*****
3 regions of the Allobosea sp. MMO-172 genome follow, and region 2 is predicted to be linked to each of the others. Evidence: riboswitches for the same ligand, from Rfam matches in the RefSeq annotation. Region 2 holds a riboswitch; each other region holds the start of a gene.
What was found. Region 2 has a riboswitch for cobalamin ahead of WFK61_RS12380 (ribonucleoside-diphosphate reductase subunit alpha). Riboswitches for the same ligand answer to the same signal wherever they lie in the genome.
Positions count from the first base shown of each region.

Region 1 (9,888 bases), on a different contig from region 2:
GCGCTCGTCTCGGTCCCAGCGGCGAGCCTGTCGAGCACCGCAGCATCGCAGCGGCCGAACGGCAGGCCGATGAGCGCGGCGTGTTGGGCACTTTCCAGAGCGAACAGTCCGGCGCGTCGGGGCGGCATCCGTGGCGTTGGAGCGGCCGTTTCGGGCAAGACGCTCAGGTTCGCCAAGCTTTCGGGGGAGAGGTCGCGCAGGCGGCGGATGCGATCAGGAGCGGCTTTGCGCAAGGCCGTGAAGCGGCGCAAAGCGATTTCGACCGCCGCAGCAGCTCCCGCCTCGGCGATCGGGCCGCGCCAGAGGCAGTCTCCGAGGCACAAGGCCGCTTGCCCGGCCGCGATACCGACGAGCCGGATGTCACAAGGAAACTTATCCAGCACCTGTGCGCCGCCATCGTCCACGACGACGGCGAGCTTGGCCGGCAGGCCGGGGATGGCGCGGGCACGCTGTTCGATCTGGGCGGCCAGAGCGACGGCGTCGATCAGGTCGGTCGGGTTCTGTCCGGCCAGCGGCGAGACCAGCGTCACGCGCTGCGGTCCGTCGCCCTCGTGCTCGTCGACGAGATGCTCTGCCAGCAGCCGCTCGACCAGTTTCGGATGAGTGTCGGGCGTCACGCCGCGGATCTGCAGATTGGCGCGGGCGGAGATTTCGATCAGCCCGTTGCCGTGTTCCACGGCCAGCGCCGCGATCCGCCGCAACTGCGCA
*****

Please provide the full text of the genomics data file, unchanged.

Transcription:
3 regions of the Allobosea sp. MMO-172 genome follow, and region 2 is predicted to be linked to each of the others. Evidence: riboswitches for the same ligand, from Rfam matches in the RefSeq annotation. Region 2 holds a riboswitch; each other region holds the start of a gene.
What was found. Region 2 has a riboswitch for cobalamin ahead of WFK61_RS12380 (ribonucleoside-diphosphate reductase subunit alpha). Riboswitches for the same ligand answer to the same signal wherever they lie in the genome.
Positions count from the first base shown of each region.

Region 1 (9,888 bases), on a different contig from region 2:
GCGCTCGTCTCGGTCCCAGCGGCGAGCCTGTCGAGCACCGCAGCATCGCAGCGGCCGAACGGCAGGCCGATGAGCGCGGCGTGTTGGGCACTTTCCAGAGCGAACAGTCCGGCGCGTCGGGGCGGCATCCGTGGCGTTGGAGCGGCCGTTTCGGGCAAGACGCTCAGGTTCGCCAAGCTTTCGGGGGAGAGGTCGCGCAGGCGGCGGATGCGATCAGGAGCGGCTTTGCGCAAGGCCGTGAAGCGGCGCAAAGCGATTTCGACCGCCGCAGCAGCTCCCGCCTCGGCGATCGGGCCGCGCCAGAGGCAGTCTCCGAGGCACAAGGCCGCTTGCCCGGCCGCGATACCGACGAGCCGGATGTCACAAGGAAACTTATCCAGCACCTGTGCGCCGCCATCGTCCACGACGACGGCGAGCTTGGCCGGCAGGCCGGGGATGGCGCGGGCACGCTGTTCGATCTGGGCGGCCAGAGCGACGGCGTCGATCAGGTCGGTCGGGTTCTGTCCGGCCAGCGGCGAGACCAGCGTCACGCGCTGCGGTCCGTCGCCCTCGTGCTCGTCGACGAGATGCTCTGCCAGCAGCCGCTCGACCAGTTTCGGATGAGTGTCGGGCGTCACGCCGCGGATCTGCAGATTGGCGCGGGCGGAGATTTCGATCAGCCCGTTGCCGTGTTCCACGGCCAGCGCCGCGATCCGCCGCAACTGCGCA